We'll see how he spins it in the press tomorrow, I guess.

#49 ::: Avram ::: (view all by) ::: November 05, 2008, 09:43 PM:

Jon Sobel @7, Seth @16, it's not the "world away" part I object to, it's the end of that paragraph: "let there be no reason now for any American to fail to cherish their citizenship".

I read that as a clear reference to Rev Wright's "God Damn America" speech, and Michelle Obama's comment back in February that "for the first time in my adult life I am proud of my country".

And this is all tangled up in a long, convoluted discourse about race and political privilege, and who's allowed to criticize the country and how without being accused of being unpatriotic or radical or whatever.

#50 ::: Avram ::: (view all by) ::: November 05, 2008, 09:45 PM:

Chang @45, please don't use that word for any kind of people at all when you're commenting on this blog.

#51 ::: Lee ::: (view all by) ::: November 05, 2008, 10:00 PM:

Ian, #44: Well, for starters, here's a question for you to consider: why don't we ever hear about anything Nader is doing between Presidential races? There's a lot of Green work he could be doing; he's also got (or had -- after this, I think it's past tense) some influence with other people who could make a difference.

For that matter, after his first failed Presidential run, he could have regrouped and run for a lower office to build a platform on. But he doesn't do anything like that, because that would be work. He just wants to have things handed to him on a silver platter.

Re Palin, Time Magazine's special edition on "How He Did It 2008" includes the tidbit that she wanted to speak at McCain's concession, but her request was denied. I really do wonder what she would have said, because I can think of at least 3 separate ways she could have gone, none of them particularly helpful to the Republicans!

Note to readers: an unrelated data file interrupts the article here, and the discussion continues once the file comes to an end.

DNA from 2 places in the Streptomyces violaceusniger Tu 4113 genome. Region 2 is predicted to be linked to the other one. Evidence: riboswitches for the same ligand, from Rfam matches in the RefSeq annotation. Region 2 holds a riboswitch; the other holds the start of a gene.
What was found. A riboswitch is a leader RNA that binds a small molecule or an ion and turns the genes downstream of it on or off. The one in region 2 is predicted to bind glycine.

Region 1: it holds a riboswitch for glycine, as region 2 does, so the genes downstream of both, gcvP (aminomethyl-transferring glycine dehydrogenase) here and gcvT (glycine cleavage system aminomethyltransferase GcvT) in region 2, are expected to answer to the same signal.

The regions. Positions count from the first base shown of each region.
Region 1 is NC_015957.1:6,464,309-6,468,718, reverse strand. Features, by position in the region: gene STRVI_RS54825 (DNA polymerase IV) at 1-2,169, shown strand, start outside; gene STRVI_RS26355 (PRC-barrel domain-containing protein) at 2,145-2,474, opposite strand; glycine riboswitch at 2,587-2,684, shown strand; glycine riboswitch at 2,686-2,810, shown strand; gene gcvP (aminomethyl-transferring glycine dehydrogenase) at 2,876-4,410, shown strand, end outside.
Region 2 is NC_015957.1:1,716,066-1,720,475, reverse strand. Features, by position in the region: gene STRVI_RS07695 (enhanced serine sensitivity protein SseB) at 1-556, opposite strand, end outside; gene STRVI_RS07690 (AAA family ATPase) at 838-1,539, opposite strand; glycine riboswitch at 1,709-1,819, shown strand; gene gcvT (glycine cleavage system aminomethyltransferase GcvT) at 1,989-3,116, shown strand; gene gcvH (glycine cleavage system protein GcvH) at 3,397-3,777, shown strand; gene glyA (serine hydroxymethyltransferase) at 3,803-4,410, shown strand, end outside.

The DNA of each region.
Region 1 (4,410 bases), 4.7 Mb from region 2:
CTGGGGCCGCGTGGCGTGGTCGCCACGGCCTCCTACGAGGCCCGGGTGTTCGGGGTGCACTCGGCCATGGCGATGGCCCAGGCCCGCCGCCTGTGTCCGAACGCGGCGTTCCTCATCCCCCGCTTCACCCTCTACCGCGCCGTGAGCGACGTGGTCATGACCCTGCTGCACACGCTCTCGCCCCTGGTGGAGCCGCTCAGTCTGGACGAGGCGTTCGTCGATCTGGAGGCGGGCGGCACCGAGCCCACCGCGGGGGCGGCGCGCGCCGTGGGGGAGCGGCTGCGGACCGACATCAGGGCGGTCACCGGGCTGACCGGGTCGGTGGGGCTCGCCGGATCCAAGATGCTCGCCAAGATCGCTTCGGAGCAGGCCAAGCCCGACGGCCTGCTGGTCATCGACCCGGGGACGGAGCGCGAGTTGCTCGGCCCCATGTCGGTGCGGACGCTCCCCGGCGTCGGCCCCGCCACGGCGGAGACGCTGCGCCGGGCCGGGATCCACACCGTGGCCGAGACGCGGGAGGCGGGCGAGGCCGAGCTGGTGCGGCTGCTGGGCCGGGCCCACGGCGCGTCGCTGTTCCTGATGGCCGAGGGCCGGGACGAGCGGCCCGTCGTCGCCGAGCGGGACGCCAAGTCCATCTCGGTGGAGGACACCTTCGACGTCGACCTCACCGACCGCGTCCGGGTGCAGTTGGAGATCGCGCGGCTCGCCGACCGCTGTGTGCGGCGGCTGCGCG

Oh, and if Nader honestly doesn't realize that "Uncle Tom" is a racial slur, that speaks very ill of his education... especially since he's from my generation.

#52 ::: Lee ::: (view all by) ::: November 05, 2008, 10:05 PM:

Avram, #48: I think you're dead on target. I think that was the opening salvo for a meme of, "Why are you still complaining? We elected one of your kind President!" whenever a black person calls shenanigans on racism in society.

#53 ::: TomB ::: (view all by) ::: November 05, 2008, 10:09 PM:

The other person the "let there be no reason now" line reminds me of is Ward Connerly. The anti-affirmative-action backlash is all about the majority getting to decide that racism is over and they don't have to do anything about it any more and if the still disadvantaged and discriminated against minority has a problem with that, it's reverse racism.

I thought it was a gracious speech in general, but McCain could have left out his musings on race and it would have been even more gracious. McCain didn't lose because of his skin color. He lost because he was not as good a leader.

#54 ::: Kip W ::: (view all by) ::: November 05, 2008, 10:54 PM:

I didn't watch McCain's speech, but I'm glad he gave it, if you know what I mean!

#55 ::: Paula Lieberman ::: (view all by) ::: November 05, 2008, 10:57 PM:

See McCain revise the image he's trying to project, again?

Hmm.